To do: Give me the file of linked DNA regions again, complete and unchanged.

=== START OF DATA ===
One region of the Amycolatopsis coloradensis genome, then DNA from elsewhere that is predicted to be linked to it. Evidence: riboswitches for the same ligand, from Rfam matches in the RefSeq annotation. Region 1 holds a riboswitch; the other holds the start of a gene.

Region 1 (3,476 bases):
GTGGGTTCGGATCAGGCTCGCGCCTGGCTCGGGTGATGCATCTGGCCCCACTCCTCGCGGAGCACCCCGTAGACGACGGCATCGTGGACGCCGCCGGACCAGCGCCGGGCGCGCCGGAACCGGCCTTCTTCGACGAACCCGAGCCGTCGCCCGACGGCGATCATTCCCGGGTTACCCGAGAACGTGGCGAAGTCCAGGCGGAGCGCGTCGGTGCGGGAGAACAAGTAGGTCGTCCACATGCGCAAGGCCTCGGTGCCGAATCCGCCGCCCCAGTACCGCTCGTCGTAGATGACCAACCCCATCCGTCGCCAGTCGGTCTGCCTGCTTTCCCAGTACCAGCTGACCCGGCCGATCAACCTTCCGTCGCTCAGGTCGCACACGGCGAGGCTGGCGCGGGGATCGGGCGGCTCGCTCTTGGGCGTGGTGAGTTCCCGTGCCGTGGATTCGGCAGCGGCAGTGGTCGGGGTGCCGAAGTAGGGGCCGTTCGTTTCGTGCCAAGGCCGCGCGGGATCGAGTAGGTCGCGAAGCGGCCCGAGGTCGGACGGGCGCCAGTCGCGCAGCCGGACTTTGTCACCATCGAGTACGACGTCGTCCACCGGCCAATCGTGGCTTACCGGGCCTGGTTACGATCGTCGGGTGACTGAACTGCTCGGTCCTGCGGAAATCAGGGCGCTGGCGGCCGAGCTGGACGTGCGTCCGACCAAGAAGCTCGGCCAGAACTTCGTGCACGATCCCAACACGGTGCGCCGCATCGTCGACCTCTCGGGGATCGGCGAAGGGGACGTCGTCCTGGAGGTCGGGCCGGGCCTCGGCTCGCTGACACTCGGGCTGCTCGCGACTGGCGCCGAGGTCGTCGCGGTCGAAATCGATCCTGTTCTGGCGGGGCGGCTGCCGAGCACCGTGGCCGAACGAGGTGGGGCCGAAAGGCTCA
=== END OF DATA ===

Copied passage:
One region of the Amycolatopsis coloradensis genome, then DNA from elsewhere that is predicted to be linked to it. Evidence: riboswitches for the same ligand, from Rfam matches in the RefSeq annotation. Region 1 holds a riboswitch; the other holds the start of a gene.

Region 1 (3,476 bases):
GTGGGTTCGGATCAGGCTCGCGCCTGGCTCGGGTGATGCATCTGGCCCCACTCCTCGCGGAGCACCCCGTAGACGACGGCATCGTGGACGCCGCCGGACCAGCGCCGGGCGCGCCGGAACCGGCCTTCTTCGACGAACCCGAGCCGTCGCCCGACGGCGATCATTCCCGGGTTACCCGAGAACGTGGCGAAGTCCAGGCGGAGCGCGTCGGTGCGGGAGAACAAGTAGGTCGTCCACATGCGCAAGGCCTCGGTGCCGAATCCGCCGCCCCAGTACCGCTCGTCGTAGATGACCAACCCCATCCGTCGCCAGTCGGTCTGCCTGCTTTCCCAGTACCAGCTGACCCGGCCGATCAACCTTCCGTCGCTCAGGTCGCACACGGCGAGGCTGGCGCGGGGATCGGGCGGCTCGCTCTTGGGCGTGGTGAGTTCCCGTGCCGTGGATTCGGCAGCGGCAGTGGTCGGGGTGCCGAAGTAGGGGCCGTTCGTTTCGTGCCAAGGCCGCGCGGGATCGAGTAGGTCGCGAAGCGGCCCGAGGTCGGACGGGCGCCAGTCGCGCAGCCGGACTTTGTCACCATCGAGTACGACGTCGTCCACCGGCCAATCGTGGCTTACCGGGCCTGGTTACGATCGTCGGGTGACTGAACTGCTCGGTCCTGCGGAAATCAGGGCGCTGGCGGCCGAGCTGGACGTGCGTCCGACCAAGAAGCTCGGCCAGAACTTCGTGCACGATCCCAACACGGTGCGCCGCATCGTCGACCTCTCGGGGATCGGCGAAGGGGACGTCGTCCTGGAGGTCGGGCCGGGCCTCGGCTCGCTGACACTCGGGCTGCTCGCGACTGGCGCCGAGGTCGTCGCGGTCGAAATCGATCCTGTTCTGGCGGGGCGGCTGCCGAGCACCGTGGCCGAACGAGGTGGGGCCGAAAGGCTCA